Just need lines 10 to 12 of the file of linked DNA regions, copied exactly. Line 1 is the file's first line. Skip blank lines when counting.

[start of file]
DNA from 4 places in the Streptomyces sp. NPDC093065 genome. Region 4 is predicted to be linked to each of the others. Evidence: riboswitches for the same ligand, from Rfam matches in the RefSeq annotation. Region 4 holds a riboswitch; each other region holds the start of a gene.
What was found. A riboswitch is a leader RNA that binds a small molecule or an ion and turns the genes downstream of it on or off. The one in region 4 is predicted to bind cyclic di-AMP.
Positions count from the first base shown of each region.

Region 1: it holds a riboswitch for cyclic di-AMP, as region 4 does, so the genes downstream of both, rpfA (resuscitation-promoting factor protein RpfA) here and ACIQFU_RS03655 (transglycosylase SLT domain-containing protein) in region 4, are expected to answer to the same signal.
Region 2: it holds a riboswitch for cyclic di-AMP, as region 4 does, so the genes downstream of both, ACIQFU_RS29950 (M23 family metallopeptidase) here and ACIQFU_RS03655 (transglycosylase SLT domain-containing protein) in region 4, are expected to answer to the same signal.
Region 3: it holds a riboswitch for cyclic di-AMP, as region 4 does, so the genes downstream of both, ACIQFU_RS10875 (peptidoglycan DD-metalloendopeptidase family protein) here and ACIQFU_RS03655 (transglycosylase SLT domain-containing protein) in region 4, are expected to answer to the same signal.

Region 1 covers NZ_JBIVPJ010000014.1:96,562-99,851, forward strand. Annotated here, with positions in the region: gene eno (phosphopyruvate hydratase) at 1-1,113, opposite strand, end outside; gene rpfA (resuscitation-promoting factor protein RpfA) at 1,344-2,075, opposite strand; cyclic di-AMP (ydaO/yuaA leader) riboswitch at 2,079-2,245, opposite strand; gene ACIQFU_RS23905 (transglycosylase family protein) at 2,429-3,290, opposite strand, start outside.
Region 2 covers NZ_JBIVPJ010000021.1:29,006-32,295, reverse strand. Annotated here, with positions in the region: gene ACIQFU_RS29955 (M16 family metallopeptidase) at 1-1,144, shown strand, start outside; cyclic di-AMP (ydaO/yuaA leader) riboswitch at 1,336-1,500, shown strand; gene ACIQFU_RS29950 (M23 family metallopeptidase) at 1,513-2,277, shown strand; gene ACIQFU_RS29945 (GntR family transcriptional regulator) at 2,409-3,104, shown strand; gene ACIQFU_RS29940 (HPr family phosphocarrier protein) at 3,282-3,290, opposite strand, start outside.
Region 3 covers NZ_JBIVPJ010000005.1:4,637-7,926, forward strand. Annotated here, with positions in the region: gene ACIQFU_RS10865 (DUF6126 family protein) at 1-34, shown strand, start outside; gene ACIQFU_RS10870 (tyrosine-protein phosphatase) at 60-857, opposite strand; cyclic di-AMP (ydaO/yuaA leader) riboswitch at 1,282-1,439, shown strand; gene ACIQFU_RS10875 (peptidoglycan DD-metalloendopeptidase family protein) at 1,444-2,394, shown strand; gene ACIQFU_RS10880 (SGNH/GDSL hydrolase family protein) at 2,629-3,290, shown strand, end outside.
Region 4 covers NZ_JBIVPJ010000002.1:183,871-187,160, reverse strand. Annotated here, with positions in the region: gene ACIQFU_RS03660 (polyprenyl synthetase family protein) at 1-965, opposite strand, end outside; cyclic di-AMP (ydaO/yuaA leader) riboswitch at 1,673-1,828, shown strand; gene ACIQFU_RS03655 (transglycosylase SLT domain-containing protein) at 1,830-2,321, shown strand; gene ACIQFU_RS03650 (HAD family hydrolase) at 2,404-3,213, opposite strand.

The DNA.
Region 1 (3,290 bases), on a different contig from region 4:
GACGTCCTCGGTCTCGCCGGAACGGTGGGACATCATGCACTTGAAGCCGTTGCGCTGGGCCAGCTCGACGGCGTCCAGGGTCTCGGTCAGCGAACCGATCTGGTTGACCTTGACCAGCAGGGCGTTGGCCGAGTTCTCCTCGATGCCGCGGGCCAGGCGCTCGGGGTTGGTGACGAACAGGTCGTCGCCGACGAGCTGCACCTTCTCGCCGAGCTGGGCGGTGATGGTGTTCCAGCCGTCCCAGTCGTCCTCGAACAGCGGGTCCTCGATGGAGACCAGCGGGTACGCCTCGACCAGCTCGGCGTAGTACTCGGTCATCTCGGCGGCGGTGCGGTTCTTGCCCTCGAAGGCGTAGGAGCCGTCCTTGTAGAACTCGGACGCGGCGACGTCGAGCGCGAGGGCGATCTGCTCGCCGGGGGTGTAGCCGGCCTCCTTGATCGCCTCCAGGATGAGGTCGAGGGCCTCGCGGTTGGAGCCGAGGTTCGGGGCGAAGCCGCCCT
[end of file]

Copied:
Region 4 covers NZ_JBIVPJ010000002.1:183,871-187,160, reverse strand. Annotated here, with positions in the region: gene ACIQFU_RS03660 (polyprenyl synthetase family protein) at 1-965, opposite strand, end outside; cyclic di-AMP (ydaO/yuaA leader) riboswitch at 1,673-1,828, shown strand; gene ACIQFU_RS03655 (transglycosylase SLT domain-containing protein) at 1,830-2,321, shown strand; gene ACIQFU_RS03650 (HAD family hydrolase) at 2,404-3,213, opposite strand.

The DNA.
Region 1 (3,290 bases), on a different contig from region 4: